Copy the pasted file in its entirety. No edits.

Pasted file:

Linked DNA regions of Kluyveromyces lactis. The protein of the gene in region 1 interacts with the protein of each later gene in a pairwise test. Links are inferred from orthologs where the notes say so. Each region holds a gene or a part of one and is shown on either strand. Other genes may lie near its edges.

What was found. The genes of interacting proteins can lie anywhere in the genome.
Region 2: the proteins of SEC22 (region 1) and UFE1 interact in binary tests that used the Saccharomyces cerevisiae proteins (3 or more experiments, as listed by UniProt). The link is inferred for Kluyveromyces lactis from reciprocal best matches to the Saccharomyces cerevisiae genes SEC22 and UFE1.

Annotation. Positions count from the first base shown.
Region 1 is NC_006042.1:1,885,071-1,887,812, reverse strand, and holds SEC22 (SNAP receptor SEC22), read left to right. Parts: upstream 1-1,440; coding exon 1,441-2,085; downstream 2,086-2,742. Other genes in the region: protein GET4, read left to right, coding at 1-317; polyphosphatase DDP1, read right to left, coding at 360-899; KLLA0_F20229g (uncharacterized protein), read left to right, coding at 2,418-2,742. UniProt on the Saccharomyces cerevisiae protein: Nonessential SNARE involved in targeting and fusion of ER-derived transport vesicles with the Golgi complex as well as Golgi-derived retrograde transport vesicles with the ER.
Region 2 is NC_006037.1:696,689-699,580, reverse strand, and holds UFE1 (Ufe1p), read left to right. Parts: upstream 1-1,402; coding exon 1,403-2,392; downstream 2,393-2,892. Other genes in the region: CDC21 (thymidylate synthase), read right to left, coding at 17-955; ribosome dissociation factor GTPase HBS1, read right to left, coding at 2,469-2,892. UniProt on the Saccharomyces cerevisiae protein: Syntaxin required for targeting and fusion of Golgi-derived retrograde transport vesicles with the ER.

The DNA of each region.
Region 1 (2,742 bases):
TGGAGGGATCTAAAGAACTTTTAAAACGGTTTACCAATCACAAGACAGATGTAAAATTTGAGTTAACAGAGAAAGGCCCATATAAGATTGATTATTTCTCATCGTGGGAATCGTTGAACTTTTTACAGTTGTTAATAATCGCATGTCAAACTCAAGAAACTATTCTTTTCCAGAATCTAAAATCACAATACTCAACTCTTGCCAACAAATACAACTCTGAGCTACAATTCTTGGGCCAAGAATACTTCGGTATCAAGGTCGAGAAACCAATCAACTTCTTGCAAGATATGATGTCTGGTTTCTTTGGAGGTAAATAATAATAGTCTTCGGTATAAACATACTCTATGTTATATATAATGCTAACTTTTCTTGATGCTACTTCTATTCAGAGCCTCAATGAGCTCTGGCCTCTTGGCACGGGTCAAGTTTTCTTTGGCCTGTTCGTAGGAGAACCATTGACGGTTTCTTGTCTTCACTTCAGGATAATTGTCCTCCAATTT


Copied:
Linked DNA regions of Kluyveromyces lactis. The protein of the gene in region 1 interacts with the protein of each later gene in a pairwise test. Links are inferred from orthologs where the notes say so. Each region holds a gene or a part of one and is shown on either strand. Other genes may lie near its edges.

What was found. The genes of interacting proteins can lie anywhere in the genome.
Region 2: the proteins of SEC22 (region 1) and UFE1 interact in binary tests that used the Saccharomyces cerevisiae proteins (3 or more experiments, as listed by UniProt). The link is inferred for Kluyveromyces lactis from reciprocal best matches to the Saccharomyces cerevisiae genes SEC22 and UFE1.

Annotation. Positions count from the first base shown.
Region 1 is NC_006042.1:1,885,071-1,887,812, reverse strand, and holds SEC22 (SNAP receptor SEC22), read left to right. Parts: upstream 1-1,440; coding exon 1,441-2,085; downstream 2,086-2,742. Other genes in the region: protein GET4, read left to right, coding at 1-317; polyphosphatase DDP1, read right to left, coding at 360-899; KLLA0_F20229g (uncharacterized protein), read left to right, coding at 2,418-2,742. UniProt on the Saccharomyces cerevisiae protein: Nonessential SNARE involved in targeting and fusion of ER-derived transport vesicles with the Golgi complex as well as Golgi-derived retrograde transport vesicles with the ER.
Region 2 is NC_006037.1:696,689-699,580, reverse strand, and holds UFE1 (Ufe1p), read left to right. Parts: upstream 1-1,402; coding exon 1,403-2,392; downstream 2,393-2,892. Other genes in the region: CDC21 (thymidylate synthase), read right to left, coding at 17-955; ribosome dissociation factor GTPase HBS1, read right to left, coding at 2,469-2,892. UniProt on the Saccharomyces cerevisiae protein: Syntaxin required for targeting and fusion of Golgi-derived retrograde transport vesicles with the ER.

The DNA of each region.
Region 1 (2,742 bases):
TGGAGGGATCTAAAGAACTTTTAAAACGGTTTACCAATCACAAGACAGATGTAAAATTTGAGTTAACAGAGAAAGGCCCATATAAGATTGATTATTTCTCATCGTGGGAATCGTTGAACTTTTTACAGTTGTTAATAATCGCATGTCAAACTCAAGAAACTATTCTTTTCCAGAATCTAAAATCACAATACTCAACTCTTGCCAACAAATACAACTCTGAGCTACAATTCTTGGGCCAAGAATACTTCGGTATCAAGGTCGAGAAACCAATCAACTTCTTGCAAGATATGATGTCTGGTTTCTTTGGAGGTAAATAATAATAGTCTTCGGTATAAACATACTCTATGTTATATATAATGCTAACTTTTCTTGATGCTACTTCTATTCAGAGCCTCAATGAGCTCTGGCCTCTTGGCACGGGTCAAGTTTTCTTTGGCCTGTTCGTAGGAGAACCATTGACGGTTTCTTGTCTTCACTTCAGGATAATTGTCCTCCAATTT